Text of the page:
Triclosan is a chemical used in over-the-counter antiseptic antimicrobial soap, toys and other consumer products.
The Second Circuit Court of Appeals has ruled that the Natural Resources Defense Council (NRDC) could pursue legal action against the Food and Drug Administration (FDA), trying to force the agency to finalize its regulation of triclosan, a chemical used in over-the-counter antiseptic antimicrobial soap, in toys and other consumer products, it was announced.
The ruling reversed a previous decision by the district court from 2011 which found that the NRDC did not have a standing to sue the FDA over triclosan. The three-panel jury, consisting of Circuit Judges Rosemary Pooler and Gerard Lynch and designated District Court Judge Brian Cogan of the Eastern District of New York, decided that the NRDC had adequately proved that triclosan is potentially dangerous, while the FDA had failed to complete a review of the chemical even though it had evidence from decades of research.
The NRDC has been pressing for a review on triclosan for years, after it found links between the use of the chemical and damage to the endocrine system. There were also suspicions that triclosan increased antibiotic resistance. In 2010, the FDA was asked to ban the chemical, following research that found traces of triclosan in surface water in the United States.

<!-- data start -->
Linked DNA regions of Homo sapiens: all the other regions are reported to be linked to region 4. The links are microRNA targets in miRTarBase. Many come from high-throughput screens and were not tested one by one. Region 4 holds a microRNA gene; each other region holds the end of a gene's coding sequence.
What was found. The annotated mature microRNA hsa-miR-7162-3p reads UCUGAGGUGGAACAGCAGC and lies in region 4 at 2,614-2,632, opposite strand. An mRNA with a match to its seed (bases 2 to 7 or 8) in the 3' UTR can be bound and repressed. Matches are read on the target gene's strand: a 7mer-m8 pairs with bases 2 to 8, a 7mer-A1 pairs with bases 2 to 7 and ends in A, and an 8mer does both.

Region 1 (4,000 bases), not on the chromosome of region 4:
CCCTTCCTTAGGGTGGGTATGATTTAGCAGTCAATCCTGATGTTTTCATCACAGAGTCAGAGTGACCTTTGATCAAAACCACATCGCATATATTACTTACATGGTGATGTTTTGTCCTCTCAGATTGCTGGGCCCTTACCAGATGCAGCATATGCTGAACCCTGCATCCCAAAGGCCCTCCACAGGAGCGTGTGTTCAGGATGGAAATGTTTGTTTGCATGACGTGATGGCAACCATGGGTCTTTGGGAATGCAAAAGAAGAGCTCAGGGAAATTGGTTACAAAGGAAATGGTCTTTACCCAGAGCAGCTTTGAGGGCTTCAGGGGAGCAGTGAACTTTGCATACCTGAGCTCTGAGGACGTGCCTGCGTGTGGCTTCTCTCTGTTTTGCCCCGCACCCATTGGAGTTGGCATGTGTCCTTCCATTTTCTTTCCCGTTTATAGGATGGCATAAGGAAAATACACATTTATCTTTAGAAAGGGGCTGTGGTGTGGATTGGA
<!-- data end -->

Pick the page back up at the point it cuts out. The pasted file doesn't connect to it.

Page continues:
However, suspicions of the potentially harmful effect of triclosan and similar chemicals can be traced back to the late 1970s, when the FDA first expressed doubts on their use. Tentative reviews on the matter were released between that point and the end of the 20th century, but the reviews were never finalized and a conclusion had not been reached.
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The Second Circuit Court of Appeals sent the case back to the district court, writing that the evidence gathered by the NRDC suggested that triclosan can be dangerous. Meanwhile, the FDA has been unable to prove otherwise but still has taken no measures to prevent the chemical from being marketed and to ensure its safety. However, the panel ruled that the NRDC did not have a standing to compel the FDA to review triclocarban, a similar chemical, because the group could not prove that exposure to it could be dangerous, Reuters reported.
NRDC attorney Mae Wu stated that the group would ask the district court to fix a firm deadline by which the FDA has to complete its triclosan review. The agency has shown that it would not do what it is supposed to do, unless it is given a legislative or court-ordered mandate, she commented. The FDA declined to comment but a spokeswoman for the agency said in a statement that the regulator was "engaged in a scientific and regulatory review of triclosan."
Meanwhile, triclosan has been the center of attention across the Atlantic, where investigations are being carried out in Denmark and the Netherlands under the Community Rolling Action Plan, over the use of the chemical over suspicions that it could be an endocrine disruptor, with potentially toxic and bioaccumulative properties.